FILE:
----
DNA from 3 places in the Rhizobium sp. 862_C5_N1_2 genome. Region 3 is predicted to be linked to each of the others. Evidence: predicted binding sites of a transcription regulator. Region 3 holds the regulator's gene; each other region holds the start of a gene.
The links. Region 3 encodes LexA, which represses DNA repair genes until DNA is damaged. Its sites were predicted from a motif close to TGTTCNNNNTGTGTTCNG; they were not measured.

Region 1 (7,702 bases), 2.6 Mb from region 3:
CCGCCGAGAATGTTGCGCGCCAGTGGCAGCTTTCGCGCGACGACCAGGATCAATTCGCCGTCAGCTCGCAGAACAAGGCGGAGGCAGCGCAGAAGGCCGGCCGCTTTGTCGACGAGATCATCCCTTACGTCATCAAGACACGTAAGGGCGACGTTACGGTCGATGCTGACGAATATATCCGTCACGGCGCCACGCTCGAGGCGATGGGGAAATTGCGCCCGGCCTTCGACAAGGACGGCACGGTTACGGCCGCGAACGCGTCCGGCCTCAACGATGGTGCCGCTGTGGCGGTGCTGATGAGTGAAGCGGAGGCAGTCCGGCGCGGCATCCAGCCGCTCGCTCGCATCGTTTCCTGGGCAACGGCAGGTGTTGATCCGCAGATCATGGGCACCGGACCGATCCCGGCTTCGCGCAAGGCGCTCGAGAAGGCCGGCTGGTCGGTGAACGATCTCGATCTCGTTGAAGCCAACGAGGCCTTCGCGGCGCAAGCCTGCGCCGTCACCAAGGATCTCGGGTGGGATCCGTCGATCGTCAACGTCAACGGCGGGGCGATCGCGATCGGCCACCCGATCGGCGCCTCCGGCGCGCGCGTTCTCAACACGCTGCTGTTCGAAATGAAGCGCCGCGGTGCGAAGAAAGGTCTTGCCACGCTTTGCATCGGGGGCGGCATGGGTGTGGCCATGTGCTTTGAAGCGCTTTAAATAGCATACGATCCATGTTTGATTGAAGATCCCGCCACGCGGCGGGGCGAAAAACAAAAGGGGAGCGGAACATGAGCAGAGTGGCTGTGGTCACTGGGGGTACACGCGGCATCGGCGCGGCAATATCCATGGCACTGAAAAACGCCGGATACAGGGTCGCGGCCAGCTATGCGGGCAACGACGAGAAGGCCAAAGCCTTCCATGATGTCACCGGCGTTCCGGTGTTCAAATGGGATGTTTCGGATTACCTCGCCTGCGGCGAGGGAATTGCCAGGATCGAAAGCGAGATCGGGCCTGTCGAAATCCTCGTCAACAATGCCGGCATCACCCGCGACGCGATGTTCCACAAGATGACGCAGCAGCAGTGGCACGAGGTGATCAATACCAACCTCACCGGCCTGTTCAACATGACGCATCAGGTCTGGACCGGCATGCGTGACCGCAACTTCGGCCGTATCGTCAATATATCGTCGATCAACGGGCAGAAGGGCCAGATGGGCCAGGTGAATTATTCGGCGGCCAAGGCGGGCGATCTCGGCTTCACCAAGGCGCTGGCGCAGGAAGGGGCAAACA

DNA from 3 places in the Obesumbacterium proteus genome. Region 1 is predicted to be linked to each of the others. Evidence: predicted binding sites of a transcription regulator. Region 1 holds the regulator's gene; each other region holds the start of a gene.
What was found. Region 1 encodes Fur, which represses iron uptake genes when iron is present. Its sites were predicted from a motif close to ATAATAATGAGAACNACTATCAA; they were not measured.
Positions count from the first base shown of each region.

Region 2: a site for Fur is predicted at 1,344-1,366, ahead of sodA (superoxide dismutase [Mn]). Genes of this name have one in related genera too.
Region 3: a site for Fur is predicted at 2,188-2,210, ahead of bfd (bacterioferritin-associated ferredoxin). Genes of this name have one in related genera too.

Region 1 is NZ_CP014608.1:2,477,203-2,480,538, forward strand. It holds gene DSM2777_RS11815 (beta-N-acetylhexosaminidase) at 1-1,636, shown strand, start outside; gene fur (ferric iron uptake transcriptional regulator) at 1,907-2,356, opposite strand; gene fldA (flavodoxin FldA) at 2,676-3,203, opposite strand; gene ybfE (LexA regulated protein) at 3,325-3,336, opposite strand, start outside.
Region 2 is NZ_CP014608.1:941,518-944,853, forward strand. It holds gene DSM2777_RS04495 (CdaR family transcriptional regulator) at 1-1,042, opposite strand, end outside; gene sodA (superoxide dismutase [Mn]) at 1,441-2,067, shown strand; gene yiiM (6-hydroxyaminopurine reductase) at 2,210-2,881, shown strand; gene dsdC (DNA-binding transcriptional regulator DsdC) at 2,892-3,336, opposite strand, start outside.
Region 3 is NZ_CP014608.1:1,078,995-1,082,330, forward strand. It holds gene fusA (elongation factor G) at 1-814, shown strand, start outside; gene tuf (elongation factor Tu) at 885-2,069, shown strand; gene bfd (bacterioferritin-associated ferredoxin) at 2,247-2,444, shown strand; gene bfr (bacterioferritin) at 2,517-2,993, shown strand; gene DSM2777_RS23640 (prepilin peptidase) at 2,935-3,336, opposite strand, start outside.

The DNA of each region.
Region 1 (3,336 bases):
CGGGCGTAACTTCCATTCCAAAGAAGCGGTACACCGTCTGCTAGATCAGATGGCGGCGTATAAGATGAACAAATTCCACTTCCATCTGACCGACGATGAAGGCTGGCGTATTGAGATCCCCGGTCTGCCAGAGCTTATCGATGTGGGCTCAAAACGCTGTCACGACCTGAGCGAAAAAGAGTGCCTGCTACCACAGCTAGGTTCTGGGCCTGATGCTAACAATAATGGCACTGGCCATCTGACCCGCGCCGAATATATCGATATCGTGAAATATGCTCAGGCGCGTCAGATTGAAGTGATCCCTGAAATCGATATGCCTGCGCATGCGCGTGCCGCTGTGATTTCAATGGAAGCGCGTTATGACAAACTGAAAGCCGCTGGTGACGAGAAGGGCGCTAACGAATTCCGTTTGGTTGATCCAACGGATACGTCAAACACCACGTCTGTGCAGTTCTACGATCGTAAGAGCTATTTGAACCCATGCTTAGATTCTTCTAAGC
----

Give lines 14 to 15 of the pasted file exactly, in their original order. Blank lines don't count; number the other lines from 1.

Region 1 (3,336 bases):
CGGGCGTAACTTCCATTCCAAAGAAGCGGTACACCGTCTGCTAGATCAGATGGCGGCGTATAAGATGAACAAATTCCACTTCCATCTGACCGACGATGAAGGCTGGCGTATTGAGATCCCCGGTCTGCCAGAGCTTATCGATGTGGGCTCAAAACGCTGTCACGACCTGAGCGAAAAAGAGTGCCTGCTACCACAGCTAGGTTCTGGGCCTGATGCTAACAATAATGGCACTGGCCATCTGACCCGCGCCGAATATATCGATATCGTGAAATATGCTCAGGCGCGTCAGATTGAAGTGATCCCTGAAATCGATATGCCTGCGCATGCGCGTGCCGCTGTGATTTCAATGGAAGCGCGTTATGACAAACTGAAAGCCGCTGGTGACGAGAAGGGCGCTAACGAATTCCGTTTGGTTGATCCAACGGATACGTCAAACACCACGTCTGTGCAGTTCTACGATCGTAAGAGCTATTTGAACCCATGCTTAGATTCTTCTAAGC